911 Dispatcher Says Brain Tumor Caused His Mistake
A 911 dispatcher in Miami Beach, Fla., who let 14 minutes go by before sending help to a dying man, says he made the mistake because he has a brain tumor.
Now, he could lose his job - and his health insurance.
"I'm not a monster who sat behind the radio and intentionally let somebody else die," the dispatcher, 51-year-old Damian Janee, told CBS4 in Miami Beach.
At 9:12 a.m. on March 5, Janee got a call from a woman who said her husband had fallen and was unable to move, according a city document obtained by ABCNews.com. Janee designated the call a "priority 1? and assigned a fire rescue team in the computer system, but he never made the radio call to send the team to the man's home.
At 9:26 a.m., 14 minutes later, Janee sent the rescue team, but he falsified his dispatch report by writing that he did this at 9:13 a.m., according to the document.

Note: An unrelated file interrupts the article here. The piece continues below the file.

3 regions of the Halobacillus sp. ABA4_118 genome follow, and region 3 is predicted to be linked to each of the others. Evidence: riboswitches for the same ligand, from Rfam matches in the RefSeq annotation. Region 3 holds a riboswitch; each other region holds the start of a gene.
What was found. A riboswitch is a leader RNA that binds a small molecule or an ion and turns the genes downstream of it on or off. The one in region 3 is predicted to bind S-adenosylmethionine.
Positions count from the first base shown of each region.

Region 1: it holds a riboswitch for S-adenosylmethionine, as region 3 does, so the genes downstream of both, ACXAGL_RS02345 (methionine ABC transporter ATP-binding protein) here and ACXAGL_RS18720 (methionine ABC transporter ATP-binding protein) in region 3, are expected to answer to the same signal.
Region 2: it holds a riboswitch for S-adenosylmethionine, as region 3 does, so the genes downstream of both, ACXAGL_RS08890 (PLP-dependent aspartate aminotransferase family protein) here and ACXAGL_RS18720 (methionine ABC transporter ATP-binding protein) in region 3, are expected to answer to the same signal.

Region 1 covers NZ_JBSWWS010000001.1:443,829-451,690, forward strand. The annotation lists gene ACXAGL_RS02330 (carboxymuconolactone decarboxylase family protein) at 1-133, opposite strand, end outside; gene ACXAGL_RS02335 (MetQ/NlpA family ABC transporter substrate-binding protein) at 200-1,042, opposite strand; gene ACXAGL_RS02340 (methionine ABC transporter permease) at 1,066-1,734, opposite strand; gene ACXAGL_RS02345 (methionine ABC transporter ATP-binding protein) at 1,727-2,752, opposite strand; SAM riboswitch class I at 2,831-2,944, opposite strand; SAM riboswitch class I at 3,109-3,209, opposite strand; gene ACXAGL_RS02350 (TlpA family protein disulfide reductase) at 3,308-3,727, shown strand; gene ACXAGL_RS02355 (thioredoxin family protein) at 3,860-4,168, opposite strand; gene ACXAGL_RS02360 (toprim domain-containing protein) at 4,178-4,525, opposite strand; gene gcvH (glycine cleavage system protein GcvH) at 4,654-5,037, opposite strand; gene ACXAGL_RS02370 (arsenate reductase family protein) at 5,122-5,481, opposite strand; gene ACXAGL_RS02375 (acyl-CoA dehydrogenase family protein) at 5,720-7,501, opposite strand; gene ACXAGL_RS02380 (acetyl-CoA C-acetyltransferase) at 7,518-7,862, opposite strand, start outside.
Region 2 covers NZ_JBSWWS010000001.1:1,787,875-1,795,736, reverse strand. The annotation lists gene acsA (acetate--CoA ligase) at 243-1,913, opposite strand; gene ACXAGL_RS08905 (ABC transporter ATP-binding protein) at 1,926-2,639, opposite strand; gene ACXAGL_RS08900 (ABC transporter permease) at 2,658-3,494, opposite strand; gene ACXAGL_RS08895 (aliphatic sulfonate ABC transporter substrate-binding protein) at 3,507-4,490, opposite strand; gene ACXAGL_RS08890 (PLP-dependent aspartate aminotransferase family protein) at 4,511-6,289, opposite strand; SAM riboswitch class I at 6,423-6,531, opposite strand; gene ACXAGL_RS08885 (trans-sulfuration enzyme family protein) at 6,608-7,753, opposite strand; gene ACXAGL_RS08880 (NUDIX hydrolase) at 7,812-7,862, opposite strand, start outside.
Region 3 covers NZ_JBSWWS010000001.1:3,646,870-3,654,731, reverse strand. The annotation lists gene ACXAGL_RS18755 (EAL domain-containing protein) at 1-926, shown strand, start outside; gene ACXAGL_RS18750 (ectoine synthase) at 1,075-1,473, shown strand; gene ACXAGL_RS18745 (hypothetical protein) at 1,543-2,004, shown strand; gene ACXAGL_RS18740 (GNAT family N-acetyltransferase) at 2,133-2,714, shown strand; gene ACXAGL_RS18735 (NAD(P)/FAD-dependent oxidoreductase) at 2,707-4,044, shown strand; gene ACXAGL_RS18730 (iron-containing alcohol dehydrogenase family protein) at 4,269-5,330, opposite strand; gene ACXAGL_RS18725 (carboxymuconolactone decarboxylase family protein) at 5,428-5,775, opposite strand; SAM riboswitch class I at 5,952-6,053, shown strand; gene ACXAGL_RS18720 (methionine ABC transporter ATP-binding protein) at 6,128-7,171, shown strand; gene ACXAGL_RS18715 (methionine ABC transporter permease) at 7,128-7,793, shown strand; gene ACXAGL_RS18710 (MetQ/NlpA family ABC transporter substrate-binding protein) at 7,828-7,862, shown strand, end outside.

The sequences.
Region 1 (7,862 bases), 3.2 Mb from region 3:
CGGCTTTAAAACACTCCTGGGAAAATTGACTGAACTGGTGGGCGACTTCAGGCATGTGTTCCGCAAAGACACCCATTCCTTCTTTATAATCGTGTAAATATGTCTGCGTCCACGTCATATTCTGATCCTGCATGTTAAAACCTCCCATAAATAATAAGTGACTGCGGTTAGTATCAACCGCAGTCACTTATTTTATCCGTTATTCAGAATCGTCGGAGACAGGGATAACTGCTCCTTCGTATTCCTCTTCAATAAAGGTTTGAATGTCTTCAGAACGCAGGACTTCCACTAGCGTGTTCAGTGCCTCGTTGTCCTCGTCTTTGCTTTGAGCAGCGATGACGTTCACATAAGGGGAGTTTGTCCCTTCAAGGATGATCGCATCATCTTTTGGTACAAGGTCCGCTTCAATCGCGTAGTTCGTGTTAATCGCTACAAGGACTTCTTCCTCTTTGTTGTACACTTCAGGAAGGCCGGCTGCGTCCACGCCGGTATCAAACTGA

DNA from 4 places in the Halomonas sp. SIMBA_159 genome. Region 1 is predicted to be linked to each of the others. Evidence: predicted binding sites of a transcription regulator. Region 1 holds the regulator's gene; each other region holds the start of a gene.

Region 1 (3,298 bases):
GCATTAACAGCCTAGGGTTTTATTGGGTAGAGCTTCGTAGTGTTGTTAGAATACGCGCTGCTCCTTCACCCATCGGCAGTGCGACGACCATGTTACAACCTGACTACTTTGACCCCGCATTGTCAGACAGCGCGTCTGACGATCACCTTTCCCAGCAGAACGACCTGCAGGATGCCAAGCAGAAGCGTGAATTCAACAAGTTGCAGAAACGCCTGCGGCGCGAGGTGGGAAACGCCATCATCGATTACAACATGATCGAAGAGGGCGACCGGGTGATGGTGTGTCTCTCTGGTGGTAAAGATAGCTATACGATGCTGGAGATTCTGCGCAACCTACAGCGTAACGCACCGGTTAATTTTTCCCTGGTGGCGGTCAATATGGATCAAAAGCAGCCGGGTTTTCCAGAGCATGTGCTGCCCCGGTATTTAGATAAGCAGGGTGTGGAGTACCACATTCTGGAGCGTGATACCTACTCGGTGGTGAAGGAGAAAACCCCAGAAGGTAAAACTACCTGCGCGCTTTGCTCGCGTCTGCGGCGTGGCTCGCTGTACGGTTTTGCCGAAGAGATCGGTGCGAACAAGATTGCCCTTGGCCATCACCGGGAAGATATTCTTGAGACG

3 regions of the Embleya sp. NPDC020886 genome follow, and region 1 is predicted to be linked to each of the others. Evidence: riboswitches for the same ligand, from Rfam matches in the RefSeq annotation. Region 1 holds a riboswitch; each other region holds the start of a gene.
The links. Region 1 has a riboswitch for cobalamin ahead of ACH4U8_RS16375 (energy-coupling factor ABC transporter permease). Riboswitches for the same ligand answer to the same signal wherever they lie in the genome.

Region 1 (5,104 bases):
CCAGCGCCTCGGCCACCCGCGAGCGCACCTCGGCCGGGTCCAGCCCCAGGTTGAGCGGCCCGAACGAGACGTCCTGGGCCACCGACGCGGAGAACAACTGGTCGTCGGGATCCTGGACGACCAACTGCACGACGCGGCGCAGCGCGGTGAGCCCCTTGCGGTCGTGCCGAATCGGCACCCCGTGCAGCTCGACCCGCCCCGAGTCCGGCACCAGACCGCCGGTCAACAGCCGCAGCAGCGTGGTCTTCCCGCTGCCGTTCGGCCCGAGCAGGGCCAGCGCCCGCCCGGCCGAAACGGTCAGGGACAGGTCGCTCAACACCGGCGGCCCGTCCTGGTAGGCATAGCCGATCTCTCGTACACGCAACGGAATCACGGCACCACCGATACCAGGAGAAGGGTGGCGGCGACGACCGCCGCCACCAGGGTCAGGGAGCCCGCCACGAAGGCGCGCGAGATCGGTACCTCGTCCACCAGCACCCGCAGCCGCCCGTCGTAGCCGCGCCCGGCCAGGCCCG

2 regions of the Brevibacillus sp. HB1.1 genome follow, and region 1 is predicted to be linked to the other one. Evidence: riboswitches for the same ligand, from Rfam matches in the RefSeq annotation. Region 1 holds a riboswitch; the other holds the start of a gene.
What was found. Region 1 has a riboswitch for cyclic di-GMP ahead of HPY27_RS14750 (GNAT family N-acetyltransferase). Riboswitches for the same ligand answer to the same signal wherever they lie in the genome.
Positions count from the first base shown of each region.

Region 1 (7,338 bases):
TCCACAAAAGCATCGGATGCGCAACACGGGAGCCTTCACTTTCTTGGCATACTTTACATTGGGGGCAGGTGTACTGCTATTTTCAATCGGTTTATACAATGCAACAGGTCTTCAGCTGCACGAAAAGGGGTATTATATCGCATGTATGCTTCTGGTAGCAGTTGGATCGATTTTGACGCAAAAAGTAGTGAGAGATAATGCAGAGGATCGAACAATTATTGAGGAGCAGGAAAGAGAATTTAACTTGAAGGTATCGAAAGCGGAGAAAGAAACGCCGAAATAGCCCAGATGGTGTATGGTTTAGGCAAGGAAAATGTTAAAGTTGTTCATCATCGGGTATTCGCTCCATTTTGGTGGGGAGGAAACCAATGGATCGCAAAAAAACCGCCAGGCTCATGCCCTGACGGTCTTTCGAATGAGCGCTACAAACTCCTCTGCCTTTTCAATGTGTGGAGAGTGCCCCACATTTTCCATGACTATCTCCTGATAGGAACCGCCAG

The rescue crew got to the 911 caller's home at 9:36 a.m., but the man was pronounced dead at 9:41 a.m.
Janee told CBS4 that he was diagnosed with a brain tumor after he was suspended. He said the diagnosis may account for his "mental lapses."
The city says Janee, who served the city for 10 years, had been reprimanded before this incident when he left the 911 call line open for 37 minutes in October 2012 because he was "surfing" the Internet, and again in February 2012, both times blocking the line from incoming emergency callers, according to the city document.
The city intended to remove Janee from duty, and a hearing had been scheduled for May 7, but it was postponed after Janee's diagnosis to allow his lawyer more time to prepare, Janee's local union president, Richard McKinnon, told ABCNews.com. A new date has not been set.
"I don't think he's going to be in any shape any time soon to be going to that," McKinnon said, adding that it means Janee will keep his insurance for the time being. "He's really faced with a big crisis, which is why we're very grateful to the city when presented with the information that it decided to hold off on the predetermination hearing."